Top 4 Cybersecurity Concerns in the Post-Pandemic World and How to Tackle Them

Cybersecurity-Concerns

Why Cybersecurity is Essential

The COVID-19 pandemic has altered the way businesses function. As organizations transitioned to remote work models at the start of the pandemic, many had to hastily revamp their existing IT and digital infrastructures. This led some organizations to adopt policies that encouraged risky practices, creating vulnerabilities. Now, as organizations adapt to the new normal, Chief Information Security Officers (CISOs) must scrutinize the IT and cybersecurity decisions they made over the last few months.

Research by Gartner indicates that a majority of legal and compliance leaders believe the pandemic has increased the risk of cybersecurity incidents and data breaches- and yet, many IT enterprises often lag behind in complying with cybersecurity rules and regulations. For example, at many major companies, employees frequently access work data from their personal devices, which may not be secure.

Furthermore, as companies have become largely dependent upon remote work, they have implemented cloud-based applications and online collaborative tools faster than they have implemented the protocols needed to safely use them.

This, in turn, gives rise to phishing and social engineering attacks.

1. Cybersecurity Concerns Related to Remote Work

Employees need to access business applications and data. Consciously or unconsciously, employees may risk exposing critical data by using unsecured networks or unapproved devices to access the data.

How Should CISOs Respond?

Companies are realizing that they must secure and protect remote access to enterprise resources. After the pandemic, security pros must consider deploying VPN clients as a way to allow remote employees to privately access enterprise applications and systems. Implementing a Mobile Threat Defense (MTD) solution also helps by providing an easy way for IT admins to remotely detect threats and flag vulnerabilities.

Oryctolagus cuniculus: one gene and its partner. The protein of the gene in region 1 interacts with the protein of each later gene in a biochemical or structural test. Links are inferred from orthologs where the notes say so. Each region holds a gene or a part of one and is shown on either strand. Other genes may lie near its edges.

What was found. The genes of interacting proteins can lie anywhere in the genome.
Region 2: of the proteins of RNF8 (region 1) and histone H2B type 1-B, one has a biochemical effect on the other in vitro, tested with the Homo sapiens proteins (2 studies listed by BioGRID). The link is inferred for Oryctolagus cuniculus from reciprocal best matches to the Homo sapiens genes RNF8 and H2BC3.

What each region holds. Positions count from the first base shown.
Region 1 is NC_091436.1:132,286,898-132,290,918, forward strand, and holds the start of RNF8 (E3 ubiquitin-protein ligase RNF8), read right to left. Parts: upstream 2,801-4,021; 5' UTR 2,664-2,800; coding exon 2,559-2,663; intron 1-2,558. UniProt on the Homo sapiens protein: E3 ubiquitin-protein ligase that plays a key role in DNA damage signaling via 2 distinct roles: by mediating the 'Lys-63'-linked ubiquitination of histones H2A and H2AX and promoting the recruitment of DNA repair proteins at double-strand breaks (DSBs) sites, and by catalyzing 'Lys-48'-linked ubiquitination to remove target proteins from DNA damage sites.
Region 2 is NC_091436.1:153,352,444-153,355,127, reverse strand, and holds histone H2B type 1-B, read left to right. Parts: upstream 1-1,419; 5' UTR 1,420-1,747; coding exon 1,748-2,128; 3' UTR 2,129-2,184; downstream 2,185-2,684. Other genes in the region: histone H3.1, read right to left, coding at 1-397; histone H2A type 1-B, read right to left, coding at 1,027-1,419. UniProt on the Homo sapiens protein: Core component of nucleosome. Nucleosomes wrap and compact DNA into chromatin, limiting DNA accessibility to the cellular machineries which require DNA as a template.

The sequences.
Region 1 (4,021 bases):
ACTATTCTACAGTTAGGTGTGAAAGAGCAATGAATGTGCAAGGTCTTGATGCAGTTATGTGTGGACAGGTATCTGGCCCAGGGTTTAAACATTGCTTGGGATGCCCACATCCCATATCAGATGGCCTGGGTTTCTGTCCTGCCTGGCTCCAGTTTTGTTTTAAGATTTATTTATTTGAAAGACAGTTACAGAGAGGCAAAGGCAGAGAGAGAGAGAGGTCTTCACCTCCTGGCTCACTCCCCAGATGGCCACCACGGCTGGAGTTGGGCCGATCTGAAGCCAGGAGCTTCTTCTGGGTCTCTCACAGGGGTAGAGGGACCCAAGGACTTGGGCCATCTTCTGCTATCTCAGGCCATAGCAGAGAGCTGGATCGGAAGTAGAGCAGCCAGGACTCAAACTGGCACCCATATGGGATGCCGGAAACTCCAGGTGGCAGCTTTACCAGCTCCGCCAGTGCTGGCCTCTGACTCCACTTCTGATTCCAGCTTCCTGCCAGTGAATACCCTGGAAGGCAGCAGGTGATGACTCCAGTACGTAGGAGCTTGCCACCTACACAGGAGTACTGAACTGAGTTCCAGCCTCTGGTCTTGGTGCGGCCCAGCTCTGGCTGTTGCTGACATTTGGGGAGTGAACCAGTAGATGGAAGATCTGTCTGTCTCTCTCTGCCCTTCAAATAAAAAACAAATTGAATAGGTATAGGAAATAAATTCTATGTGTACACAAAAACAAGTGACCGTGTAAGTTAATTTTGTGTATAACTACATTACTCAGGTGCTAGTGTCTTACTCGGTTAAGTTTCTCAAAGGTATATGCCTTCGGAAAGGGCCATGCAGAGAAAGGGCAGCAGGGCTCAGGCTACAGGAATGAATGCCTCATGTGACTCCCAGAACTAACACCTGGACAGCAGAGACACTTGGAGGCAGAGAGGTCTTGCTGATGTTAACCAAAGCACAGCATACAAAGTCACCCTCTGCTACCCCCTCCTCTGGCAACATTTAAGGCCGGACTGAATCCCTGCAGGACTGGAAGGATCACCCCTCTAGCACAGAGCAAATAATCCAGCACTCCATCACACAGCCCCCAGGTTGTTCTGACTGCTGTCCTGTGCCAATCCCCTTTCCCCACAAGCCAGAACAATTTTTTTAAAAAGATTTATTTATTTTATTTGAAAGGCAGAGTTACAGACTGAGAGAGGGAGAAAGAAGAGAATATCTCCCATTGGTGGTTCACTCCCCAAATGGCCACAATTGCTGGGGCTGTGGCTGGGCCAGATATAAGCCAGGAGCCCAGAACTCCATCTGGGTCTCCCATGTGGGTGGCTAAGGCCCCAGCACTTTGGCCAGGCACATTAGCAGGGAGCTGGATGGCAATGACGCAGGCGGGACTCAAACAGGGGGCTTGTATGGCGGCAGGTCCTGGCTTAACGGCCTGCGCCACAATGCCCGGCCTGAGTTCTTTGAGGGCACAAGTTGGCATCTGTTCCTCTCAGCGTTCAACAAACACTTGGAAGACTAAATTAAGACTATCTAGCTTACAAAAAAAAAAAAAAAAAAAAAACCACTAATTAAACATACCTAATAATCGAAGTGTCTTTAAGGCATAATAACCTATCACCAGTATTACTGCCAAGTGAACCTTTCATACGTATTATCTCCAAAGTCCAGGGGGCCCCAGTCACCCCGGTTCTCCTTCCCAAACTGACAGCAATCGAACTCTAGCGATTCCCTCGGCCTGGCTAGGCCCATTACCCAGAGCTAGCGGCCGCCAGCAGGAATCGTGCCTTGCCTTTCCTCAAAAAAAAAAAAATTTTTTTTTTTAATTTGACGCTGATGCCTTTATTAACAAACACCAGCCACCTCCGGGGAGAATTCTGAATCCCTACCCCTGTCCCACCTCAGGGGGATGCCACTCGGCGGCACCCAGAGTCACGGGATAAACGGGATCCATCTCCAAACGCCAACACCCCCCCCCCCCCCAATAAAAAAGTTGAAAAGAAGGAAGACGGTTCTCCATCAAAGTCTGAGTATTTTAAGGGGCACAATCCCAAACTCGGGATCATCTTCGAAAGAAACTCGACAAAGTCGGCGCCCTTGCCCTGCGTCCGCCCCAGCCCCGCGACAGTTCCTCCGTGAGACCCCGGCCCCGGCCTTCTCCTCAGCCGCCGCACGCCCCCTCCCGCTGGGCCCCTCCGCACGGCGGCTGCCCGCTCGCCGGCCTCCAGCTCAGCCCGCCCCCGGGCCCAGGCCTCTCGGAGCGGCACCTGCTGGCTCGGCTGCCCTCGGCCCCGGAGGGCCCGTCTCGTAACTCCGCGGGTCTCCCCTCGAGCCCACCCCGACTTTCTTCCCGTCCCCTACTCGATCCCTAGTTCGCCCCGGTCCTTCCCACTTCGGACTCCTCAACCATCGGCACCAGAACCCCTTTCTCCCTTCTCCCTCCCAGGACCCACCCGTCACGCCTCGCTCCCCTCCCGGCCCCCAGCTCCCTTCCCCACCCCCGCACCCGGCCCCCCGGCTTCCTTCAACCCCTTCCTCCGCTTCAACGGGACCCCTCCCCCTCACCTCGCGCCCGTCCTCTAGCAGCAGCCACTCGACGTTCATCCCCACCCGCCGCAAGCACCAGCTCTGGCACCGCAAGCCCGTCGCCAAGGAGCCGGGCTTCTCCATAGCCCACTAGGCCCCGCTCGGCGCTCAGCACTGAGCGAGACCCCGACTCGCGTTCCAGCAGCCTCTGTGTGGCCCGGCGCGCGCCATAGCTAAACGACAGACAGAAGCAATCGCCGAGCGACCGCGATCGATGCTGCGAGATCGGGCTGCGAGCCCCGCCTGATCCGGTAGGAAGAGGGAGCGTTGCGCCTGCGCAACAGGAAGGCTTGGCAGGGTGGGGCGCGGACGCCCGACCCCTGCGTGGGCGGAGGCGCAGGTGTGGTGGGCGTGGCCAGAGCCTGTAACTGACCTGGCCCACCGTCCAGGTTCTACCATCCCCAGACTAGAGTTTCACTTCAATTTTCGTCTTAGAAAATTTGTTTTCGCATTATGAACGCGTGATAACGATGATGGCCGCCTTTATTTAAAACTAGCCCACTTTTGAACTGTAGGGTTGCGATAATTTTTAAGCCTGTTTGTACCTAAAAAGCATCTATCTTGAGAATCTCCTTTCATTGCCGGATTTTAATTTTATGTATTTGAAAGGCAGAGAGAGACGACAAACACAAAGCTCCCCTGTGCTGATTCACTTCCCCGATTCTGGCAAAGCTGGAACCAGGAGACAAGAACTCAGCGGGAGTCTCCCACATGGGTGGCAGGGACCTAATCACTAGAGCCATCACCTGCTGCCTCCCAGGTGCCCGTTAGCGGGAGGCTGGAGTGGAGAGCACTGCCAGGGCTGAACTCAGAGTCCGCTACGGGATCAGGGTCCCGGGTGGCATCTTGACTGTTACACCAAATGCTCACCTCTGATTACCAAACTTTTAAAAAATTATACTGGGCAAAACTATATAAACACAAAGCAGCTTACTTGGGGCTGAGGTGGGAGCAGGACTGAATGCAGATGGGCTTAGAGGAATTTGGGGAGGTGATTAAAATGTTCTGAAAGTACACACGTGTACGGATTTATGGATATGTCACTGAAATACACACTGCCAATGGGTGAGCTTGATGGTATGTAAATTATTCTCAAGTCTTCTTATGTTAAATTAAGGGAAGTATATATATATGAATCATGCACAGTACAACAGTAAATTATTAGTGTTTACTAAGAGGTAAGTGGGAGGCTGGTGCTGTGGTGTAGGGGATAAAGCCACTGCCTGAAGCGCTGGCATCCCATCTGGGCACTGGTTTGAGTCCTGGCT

2. Unsecured Business Tools

Remote employees need many tools to coordinate and remain productive, including email, office productivity tools, and video conferencing software. Each of these tools can introduce new vulnerabilities that neither employees nor IT admins know how to resolve.

How Should CISOs Respond?

Security pros must educate employees about the risks that come with using each new tool. For example, employees must recognize COVID-19 themed email scams, fraud, and phishing attacks, and report them to IT admins right away. 

3. Employees Working on Unapproved Devices/Flawed BYOD Policies

Organizations that have allowed employees to work from their own devices must integrate proper protocols to supervise and secure business data on those devices. Employees attending sales calls from their own devices, or accessing emails and cloud-based applications from an array of unapproved devices, may pose a risk to corporate data by causing data leakage.

How Should CISOs Respond?

CISOs must audit BYOD practices and ensure only approved employee-owned devices can access corporate data. Embracing a BYOD policy in conjunction with a mobile device management (MDM) solution can secure corporate data, separating personal and professional data without infringing on any personal component of an employee device. The right MDM solution will also provide security leaders with the necessary tools to monitor and enforce responsible device use and data access.

4. Threats Lurking Behind Perimeters

Now that perimeters have dissolved and traditional security frameworks will no longer function the way they used to, enterprise data is at risk. Threat actors continue to target devices that are not updated. Cybercriminals exploit careless employee behavior during the pandemic. Through social engineering, they target employees to compromise business emails.

How Should CISOs Respond?

CISOs must take steps to alert employees about different modes of attack such as emails or text-based messages. They must implement capabilities to identify unauthorized activity on business devices, employ strict password policies, and secure mobile device browsers. At this point in time, any CISO’s ultimate goal should be to manage identity and access for a remote workforce while meeting corporate security requirements.

Businesses must prepare for the possibility of a global cyber-threat- a digital equivalent of COVID-19.  Analysts predict a cyber threat of this magnitude is likely to occur, and when it does, it will spread like a wildfire, with an equal or greater economic impact to that of COVID-19.

It’s clear that traditional security protocols won’t be enough to stop bad actors from causing data breaches, and such traditional protocols may distract companies from taking necessary security precautions.

Security pros must share the lessons they have learned from the crisis. They must prioritize supporting remote workers with secure infrastructure to enable them to work wherever they are, and whenever they want. 

Security leaders must consider building their infrastructure around comprehensive management technologies such as SureMDM, in order to remotely secure and manage a vast range of endpoints. SureMDM provides built-in threat detection along with the visibility and easy-to-use controls needed to secure, manage, and monitor any corporate or employee-owned mobile device or desktop that accesses business-critical data.

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